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Miller Hall was named in honor of Alfred Brashear Miller, President of Waynesburg College, who promoted the building's construction. It was constructed on a pay-as-you-go basis, and funds accumulated very slowly. Hence it took twenty-five years to construct and furnish. In 1874 the trustees approved the plan of the building designed by J. W. Drumm, an architect from Pittsburgh. Though the cornerstone was laid in 1879, the building was not dedicated until 1899, when all debts, totaling $65,000, had been paid.
Many of the characteristics of Miller Hall conform to what is known as the "Second Empire" style of architecture, so named for the French Second Empire, the reign of Napoleon III (1852-1870). As more and more Americans became fascinated by the Paris of the Second Empire, French influence ushered in the "Age of Elegance" lasting from 1872 to 1913. Chief features of the style included high mansard roofs, elegant dormer windows, chimneys, colored glass, towers, elaborate ornamentation, and great height. The objective was ostentation in a "rash of jig-saw ornament."
Made chiefly of bricks baked near the site and of sandstone obtained from a quarry a short distance south of Waynesburg, Miller Hall has a high mansard roof with elaborate dormer windows on three sides and five chimneys. The arched windows were originally all of stained glass; those on the first two floors were replaced with clear glass during the 1963-1971 renovations. The most striking feature of the building is its elaborate entrance tower.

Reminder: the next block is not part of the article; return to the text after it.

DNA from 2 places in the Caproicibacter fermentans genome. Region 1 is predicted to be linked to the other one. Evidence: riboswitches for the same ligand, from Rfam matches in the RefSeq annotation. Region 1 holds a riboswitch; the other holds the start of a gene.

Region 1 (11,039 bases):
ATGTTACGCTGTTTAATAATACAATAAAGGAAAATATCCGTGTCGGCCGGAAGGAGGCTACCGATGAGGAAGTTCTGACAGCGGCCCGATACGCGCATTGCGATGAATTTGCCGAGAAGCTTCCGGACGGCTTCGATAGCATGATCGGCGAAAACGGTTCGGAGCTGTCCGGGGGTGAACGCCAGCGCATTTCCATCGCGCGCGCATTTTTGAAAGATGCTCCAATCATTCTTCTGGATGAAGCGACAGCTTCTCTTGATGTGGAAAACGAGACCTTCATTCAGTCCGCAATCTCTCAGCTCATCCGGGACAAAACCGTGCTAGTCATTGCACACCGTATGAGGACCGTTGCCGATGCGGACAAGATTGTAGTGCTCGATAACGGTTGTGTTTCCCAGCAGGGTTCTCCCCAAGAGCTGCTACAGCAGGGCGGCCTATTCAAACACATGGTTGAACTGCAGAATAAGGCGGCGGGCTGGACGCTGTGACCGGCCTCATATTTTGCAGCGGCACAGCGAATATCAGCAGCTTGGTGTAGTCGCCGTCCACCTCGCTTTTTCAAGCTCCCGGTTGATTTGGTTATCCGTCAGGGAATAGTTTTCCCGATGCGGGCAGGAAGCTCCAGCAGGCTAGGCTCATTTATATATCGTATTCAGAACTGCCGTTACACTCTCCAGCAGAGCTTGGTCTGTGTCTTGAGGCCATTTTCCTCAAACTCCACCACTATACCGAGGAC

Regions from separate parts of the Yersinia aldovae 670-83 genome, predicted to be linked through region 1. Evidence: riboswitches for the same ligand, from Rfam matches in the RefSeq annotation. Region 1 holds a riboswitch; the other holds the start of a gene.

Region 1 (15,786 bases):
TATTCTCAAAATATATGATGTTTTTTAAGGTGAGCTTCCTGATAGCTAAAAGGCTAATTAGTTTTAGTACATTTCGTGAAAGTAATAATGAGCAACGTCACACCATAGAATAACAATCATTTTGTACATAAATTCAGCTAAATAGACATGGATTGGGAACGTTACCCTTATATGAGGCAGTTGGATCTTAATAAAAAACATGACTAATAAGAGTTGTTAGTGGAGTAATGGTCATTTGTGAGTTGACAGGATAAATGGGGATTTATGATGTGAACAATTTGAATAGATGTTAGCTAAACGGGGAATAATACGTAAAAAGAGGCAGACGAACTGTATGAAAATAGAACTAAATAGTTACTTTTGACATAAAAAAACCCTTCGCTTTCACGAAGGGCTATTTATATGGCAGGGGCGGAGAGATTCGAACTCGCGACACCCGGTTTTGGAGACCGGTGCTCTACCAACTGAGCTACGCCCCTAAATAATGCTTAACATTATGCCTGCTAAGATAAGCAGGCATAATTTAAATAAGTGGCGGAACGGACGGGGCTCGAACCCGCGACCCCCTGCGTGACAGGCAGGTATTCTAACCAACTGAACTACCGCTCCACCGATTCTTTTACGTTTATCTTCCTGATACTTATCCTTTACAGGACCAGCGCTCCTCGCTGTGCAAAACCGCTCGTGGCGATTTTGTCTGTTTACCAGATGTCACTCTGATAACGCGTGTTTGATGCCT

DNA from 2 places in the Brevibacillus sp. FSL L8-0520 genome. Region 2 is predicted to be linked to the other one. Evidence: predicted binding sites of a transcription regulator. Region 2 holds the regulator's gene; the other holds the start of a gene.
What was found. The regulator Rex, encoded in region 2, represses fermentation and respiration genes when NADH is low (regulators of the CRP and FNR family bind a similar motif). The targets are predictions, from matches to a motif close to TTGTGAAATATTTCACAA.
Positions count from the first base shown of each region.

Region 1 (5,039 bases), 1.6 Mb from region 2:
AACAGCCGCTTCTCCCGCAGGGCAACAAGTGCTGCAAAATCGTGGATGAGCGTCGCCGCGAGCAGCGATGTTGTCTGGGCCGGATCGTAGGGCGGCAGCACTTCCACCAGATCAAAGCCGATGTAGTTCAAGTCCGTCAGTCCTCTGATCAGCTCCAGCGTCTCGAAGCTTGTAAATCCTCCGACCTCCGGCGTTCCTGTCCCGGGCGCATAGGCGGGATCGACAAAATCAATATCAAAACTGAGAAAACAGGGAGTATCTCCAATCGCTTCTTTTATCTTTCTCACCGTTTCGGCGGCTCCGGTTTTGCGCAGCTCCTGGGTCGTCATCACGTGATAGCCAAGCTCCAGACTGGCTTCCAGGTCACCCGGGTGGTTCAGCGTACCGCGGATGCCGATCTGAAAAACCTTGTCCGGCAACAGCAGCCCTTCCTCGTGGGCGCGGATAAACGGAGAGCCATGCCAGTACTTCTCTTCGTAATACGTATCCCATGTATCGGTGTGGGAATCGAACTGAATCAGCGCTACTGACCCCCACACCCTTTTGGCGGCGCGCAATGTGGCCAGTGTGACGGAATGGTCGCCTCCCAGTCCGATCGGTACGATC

The building was designed to be a complete educational facility. On the first floor were classrooms, a laboratory, a spacious rotunda over the central portion, and the only administrative office - that of the President. On the second floor were classrooms, the library, and a chapel. The third floor contained Alumni Hall and the elegant halls of the literary societies - Philo on the west side and Union on the east. Heating in the early years was supplied by natural gas fireplaces in the President's office and the library. Elsewhere in the building, coal and wood ovens were used. Floors, doors, baseboards, balustrades, banisters, interior moldings of doors and windows, and paneling were of wood. The elaborately ornamented wooden ceilings were very high, reaching eighteen feet on the first floor, much higher in the literary society rooms, and still higher in Alumni Hall.
The main administration building of the campus, Miller Hall houses administrative offices, the education department, the chapel, and two conference rooms. In 1971 a new and attractive conference room was installed on the second floor and named "The Martin Room" after Edward Martin '01, governor of Pennsylvania, United States Senator from Pennsylvania, and Major General in the U.S. Army. The building also houses the Paul R. Stewart Museum, named after Paul Rich Stewart, president of the college from 1921-1963.
Miller Hall has undergone extensive renovation over the past few years. These renovations and restorations have been done tastefully, preserving the historic character of the building on both its exterior and interior. The building's 1999 exterior cleaning, repainting, and masonry restoration won an award for Restoration and Preservation from the International Masonry Institute.